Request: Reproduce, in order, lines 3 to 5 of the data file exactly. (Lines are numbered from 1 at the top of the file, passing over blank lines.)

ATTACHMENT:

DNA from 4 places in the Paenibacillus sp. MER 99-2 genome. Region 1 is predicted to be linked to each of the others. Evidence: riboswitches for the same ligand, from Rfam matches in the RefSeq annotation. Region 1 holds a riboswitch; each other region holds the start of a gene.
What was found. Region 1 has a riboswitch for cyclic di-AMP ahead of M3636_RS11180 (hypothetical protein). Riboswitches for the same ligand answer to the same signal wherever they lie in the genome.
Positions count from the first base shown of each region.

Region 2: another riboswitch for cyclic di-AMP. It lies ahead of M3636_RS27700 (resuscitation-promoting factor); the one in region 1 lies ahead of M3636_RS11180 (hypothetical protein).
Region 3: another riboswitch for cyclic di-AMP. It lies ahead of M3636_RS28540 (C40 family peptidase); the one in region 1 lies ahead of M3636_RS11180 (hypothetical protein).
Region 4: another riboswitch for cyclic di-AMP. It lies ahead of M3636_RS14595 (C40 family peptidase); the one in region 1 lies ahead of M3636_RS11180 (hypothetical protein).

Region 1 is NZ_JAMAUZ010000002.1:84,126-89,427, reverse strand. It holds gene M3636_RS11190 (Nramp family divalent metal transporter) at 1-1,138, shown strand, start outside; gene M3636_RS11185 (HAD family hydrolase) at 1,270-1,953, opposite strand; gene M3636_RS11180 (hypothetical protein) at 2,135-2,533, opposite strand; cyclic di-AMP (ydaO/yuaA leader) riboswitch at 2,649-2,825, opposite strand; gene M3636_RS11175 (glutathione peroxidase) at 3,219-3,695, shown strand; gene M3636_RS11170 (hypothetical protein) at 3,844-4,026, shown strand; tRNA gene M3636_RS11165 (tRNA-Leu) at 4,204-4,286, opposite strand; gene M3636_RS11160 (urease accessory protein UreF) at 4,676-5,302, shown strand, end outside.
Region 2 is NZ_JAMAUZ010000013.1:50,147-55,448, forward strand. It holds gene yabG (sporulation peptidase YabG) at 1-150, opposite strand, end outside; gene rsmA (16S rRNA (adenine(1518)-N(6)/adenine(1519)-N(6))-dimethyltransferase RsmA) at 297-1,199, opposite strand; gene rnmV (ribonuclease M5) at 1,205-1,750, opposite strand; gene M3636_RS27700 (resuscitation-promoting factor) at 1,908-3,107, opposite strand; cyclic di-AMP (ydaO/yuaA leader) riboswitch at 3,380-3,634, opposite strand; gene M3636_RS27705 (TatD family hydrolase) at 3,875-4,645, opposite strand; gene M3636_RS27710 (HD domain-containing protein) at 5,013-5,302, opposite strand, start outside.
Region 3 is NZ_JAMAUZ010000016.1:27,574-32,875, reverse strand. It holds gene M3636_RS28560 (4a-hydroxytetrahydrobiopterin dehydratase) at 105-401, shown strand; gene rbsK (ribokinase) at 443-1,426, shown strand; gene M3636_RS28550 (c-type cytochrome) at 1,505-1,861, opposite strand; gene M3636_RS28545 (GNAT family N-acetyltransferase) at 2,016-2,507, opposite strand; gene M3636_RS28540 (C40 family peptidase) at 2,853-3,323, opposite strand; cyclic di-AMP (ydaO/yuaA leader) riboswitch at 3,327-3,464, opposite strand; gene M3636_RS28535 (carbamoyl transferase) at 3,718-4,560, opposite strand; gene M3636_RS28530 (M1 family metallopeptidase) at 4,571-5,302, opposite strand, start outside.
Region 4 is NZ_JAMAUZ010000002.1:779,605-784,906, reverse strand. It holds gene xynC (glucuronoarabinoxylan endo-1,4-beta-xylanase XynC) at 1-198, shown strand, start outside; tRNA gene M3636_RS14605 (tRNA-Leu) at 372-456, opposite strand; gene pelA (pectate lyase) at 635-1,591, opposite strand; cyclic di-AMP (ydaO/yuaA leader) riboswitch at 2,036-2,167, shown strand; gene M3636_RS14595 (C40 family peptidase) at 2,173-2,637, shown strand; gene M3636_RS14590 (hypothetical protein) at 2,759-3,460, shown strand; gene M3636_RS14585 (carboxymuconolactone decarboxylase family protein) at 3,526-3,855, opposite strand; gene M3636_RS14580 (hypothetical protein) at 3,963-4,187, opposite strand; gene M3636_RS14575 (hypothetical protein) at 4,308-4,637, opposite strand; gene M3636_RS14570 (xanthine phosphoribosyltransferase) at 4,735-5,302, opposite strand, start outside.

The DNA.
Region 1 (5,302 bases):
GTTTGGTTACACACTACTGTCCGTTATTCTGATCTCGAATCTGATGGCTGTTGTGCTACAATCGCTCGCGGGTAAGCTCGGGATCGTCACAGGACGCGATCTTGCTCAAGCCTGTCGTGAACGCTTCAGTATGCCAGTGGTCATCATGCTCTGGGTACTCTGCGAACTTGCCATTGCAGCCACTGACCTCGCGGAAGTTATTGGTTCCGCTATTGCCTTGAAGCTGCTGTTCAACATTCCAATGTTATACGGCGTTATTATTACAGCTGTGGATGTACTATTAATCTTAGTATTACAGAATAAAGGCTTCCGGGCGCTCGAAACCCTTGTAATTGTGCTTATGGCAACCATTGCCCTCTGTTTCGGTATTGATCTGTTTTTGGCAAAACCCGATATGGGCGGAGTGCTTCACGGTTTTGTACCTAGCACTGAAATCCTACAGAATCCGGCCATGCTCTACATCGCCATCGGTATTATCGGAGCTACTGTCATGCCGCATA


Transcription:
Positions count from the first base shown of each region.

Region 2: another riboswitch for cyclic di-AMP. It lies ahead of M3636_RS27700 (resuscitation-promoting factor); the one in region 1 lies ahead of M3636_RS11180 (hypothetical protein).
Region 3: another riboswitch for cyclic di-AMP. It lies ahead of M3636_RS28540 (C40 family peptidase); the one in region 1 lies ahead of M3636_RS11180 (hypothetical protein).